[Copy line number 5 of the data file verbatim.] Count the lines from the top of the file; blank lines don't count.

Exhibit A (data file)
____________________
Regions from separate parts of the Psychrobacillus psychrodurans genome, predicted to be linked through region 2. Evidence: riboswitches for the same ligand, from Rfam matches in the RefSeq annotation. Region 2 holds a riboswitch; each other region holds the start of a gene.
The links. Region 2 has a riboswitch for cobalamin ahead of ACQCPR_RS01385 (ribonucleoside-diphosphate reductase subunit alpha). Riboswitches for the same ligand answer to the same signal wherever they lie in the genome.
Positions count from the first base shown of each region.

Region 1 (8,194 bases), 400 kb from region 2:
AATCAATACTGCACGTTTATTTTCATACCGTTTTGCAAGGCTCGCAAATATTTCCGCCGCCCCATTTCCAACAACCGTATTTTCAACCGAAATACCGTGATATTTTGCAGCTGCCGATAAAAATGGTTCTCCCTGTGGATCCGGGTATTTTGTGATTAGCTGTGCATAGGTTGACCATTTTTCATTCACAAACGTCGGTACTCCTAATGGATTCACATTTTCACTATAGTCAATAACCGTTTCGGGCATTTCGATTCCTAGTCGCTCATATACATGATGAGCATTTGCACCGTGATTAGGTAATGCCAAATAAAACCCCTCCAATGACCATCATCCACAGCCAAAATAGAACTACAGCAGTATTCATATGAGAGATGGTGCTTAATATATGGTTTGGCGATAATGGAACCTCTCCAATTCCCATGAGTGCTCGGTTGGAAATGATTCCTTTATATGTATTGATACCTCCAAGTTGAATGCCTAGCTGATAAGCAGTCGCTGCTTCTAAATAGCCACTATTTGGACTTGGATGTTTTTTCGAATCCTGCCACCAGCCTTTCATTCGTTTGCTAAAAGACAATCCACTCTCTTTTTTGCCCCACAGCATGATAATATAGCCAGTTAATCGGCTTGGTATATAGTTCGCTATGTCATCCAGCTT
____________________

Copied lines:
AATCAATACTGCACGTTTATTTTCATACCGTTTTGCAAGGCTCGCAAATATTTCCGCCGCCCCATTTCCAACAACCGTATTTTCAACCGAAATACCGTGATATTTTGCAGCTGCCGATAAAAATGGTTCTCCCTGTGGATCCGGGTATTTTGTGATTAGCTGTGCATAGGTTGACCATTTTTCATTCACAAACGTCGGTACTCCTAATGGATTCACATTTTCACTATAGTCAATAACCGTTTCGGGCATTTCGATTCCTAGTCGCTCATATACATGATGAGCATTTGCACCGTGATTAGGTAATGCCAAATAAAACCCCTCCAATGACCATCATCCACAGCCAAAATAGAACTACAGCAGTATTCATATGAGAGATGGTGCTTAATATATGGTTTGGCGATAATGGAACCTCTCCAATTCCCATGAGTGCTCGGTTGGAAATGATTCCTTTATATGTATTGATACCTCCAAGTTGAATGCCTAGCTGATAAGCAGTCGCTGCTTCTAAATAGCCACTATTTGGACTTGGATGTTTTTTCGAATCCTGCCACCAGCCTTTCATTCGTTTGCTAAAAGACAATCCACTCTCTTTTTTGCCCCACAGCATGATAATATAGCCAGTTAATCGGCTTGGTATATAGTTCGCTATGTCATCCAGCTT